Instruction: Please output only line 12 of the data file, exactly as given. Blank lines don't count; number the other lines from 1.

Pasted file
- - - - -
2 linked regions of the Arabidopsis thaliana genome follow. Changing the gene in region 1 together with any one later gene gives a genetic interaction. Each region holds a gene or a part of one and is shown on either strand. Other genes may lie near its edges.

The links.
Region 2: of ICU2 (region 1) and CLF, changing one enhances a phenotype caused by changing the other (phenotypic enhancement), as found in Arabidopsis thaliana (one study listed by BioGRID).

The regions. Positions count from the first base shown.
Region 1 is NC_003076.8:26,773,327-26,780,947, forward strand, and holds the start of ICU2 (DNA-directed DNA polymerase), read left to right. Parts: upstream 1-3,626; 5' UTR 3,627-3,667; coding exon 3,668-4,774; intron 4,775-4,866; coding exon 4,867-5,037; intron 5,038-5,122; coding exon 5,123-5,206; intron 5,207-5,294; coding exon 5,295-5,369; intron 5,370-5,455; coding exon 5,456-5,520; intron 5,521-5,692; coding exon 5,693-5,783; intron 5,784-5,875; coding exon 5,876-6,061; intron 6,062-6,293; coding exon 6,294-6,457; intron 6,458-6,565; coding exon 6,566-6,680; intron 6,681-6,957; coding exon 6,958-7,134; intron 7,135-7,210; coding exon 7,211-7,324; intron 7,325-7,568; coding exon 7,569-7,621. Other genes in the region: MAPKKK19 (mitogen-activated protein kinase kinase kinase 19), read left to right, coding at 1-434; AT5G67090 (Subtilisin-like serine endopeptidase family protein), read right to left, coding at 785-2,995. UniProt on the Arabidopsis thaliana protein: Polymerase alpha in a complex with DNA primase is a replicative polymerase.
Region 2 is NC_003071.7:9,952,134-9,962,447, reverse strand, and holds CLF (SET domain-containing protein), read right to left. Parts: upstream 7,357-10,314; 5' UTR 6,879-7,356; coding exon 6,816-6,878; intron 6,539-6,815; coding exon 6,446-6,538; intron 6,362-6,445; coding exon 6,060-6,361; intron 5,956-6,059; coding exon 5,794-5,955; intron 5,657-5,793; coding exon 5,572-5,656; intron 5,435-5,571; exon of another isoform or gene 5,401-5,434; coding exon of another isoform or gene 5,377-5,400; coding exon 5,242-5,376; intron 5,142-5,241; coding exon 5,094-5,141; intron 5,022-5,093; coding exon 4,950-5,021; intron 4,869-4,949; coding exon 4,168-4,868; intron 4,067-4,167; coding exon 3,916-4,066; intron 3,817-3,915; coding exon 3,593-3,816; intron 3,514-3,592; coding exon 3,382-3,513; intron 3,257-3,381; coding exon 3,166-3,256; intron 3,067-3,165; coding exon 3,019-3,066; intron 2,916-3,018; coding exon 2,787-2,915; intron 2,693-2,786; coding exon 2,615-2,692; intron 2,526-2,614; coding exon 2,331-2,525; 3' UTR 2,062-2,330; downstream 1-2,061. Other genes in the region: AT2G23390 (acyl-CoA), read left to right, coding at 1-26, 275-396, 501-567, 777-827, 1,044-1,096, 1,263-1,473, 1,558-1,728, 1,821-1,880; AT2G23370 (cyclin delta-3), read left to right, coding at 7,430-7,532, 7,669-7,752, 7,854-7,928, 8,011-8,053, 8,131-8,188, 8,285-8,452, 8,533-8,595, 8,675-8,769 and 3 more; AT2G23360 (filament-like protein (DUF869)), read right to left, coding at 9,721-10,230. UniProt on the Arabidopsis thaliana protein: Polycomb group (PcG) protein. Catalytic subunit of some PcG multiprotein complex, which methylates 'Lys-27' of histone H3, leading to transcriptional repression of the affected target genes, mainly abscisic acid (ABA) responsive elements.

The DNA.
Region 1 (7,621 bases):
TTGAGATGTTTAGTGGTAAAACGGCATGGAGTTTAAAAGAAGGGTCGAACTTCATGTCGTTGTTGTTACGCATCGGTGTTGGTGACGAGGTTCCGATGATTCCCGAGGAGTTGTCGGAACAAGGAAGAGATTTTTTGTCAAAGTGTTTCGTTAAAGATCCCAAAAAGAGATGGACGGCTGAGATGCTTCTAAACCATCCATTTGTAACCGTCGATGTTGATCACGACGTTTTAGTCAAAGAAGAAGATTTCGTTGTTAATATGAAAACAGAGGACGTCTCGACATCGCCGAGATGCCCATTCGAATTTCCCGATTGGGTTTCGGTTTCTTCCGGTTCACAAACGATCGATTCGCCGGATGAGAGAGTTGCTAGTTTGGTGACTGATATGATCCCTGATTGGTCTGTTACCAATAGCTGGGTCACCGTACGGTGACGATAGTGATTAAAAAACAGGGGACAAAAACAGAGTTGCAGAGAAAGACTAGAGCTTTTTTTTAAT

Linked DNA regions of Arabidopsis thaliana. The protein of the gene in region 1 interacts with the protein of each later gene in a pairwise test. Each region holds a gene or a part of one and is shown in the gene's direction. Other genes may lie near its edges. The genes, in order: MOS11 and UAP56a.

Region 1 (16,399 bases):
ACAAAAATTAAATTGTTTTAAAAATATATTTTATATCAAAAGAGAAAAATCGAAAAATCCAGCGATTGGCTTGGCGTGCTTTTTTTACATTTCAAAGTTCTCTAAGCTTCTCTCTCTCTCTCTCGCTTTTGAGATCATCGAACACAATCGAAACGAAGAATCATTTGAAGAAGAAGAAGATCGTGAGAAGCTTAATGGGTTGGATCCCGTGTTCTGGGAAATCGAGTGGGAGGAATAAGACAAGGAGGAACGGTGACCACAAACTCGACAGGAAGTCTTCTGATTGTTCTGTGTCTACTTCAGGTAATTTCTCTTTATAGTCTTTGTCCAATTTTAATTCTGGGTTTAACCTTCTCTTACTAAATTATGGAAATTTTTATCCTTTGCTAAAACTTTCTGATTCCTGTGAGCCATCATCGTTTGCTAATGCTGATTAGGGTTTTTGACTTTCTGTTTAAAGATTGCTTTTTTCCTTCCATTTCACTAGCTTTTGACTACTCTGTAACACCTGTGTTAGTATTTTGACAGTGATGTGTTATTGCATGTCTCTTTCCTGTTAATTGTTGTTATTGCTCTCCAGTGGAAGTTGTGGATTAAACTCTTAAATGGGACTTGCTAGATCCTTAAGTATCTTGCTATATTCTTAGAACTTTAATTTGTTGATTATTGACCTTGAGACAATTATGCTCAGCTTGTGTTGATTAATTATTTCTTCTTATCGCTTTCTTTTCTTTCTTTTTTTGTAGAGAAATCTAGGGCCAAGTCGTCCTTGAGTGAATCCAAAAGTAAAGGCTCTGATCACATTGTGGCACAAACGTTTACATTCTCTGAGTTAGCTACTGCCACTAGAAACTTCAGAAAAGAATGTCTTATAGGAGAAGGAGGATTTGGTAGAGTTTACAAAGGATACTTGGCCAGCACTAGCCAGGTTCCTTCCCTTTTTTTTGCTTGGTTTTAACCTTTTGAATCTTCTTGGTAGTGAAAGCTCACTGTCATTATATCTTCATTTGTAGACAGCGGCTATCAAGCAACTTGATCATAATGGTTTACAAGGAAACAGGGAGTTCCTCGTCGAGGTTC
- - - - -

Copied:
ACAAAAATTAAATTGTTTTAAAAATATATTTTATATCAAAAGAGAAAAATCGAAAAATCCAGCGATTGGCTTGGCGTGCTTTTTTTACATTTCAAAGTTCTCTAAGCTTCTCTCTCTCTCTCTCGCTTTTGAGATCATCGAACACAATCGAAACGAAGAATCATTTGAAGAAGAAGAAGATCGTGAGAAGCTTAATGGGTTGGATCCCGTGTTCTGGGAAATCGAGTGGGAGGAATAAGACAAGGAGGAACGGTGACCACAAACTCGACAGGAAGTCTTCTGATTGTTCTGTGTCTACTTCAGGTAATTTCTCTTTATAGTCTTTGTCCAATTTTAATTCTGGGTTTAACCTTCTCTTACTAAATTATGGAAATTTTTATCCTTTGCTAAAACTTTCTGATTCCTGTGAGCCATCATCGTTTGCTAATGCTGATTAGGGTTTTTGACTTTCTGTTTAAAGATTGCTTTTTTCCTTCCATTTCACTAGCTTTTGACTACTCTGTAACACCTGTGTTAGTATTTTGACAGTGATGTGTTATTGCATGTCTCTTTCCTGTTAATTGTTGTTATTGCTCTCCAGTGGAAGTTGTGGATTAAACTCTTAAATGGGACTTGCTAGATCCTTAAGTATCTTGCTATATTCTTAGAACTTTAATTTGTTGATTATTGACCTTGAGACAATTATGCTCAGCTTGTGTTGATTAATTATTTCTTCTTATCGCTTTCTTTTCTTTCTTTTTTTGTAGAGAAATCTAGGGCCAAGTCGTCCTTGAGTGAATCCAAAAGTAAAGGCTCTGATCACATTGTGGCACAAACGTTTACATTCTCTGAGTTAGCTACTGCCACTAGAAACTTCAGAAAAGAATGTCTTATAGGAGAAGGAGGATTTGGTAGAGTTTACAAAGGATACTTGGCCAGCACTAGCCAGGTTCCTTCCCTTTTTTTTGCTTGGTTTTAACCTTTTGAATCTTCTTGGTAGTGAAAGCTCACTGTCATTATATCTTCATTTGTAGACAGCGGCTATCAAGCAACTTGATCATAATGGTTTACAAGGAAACAGGGAGTTCCTCGTCGAGGTTC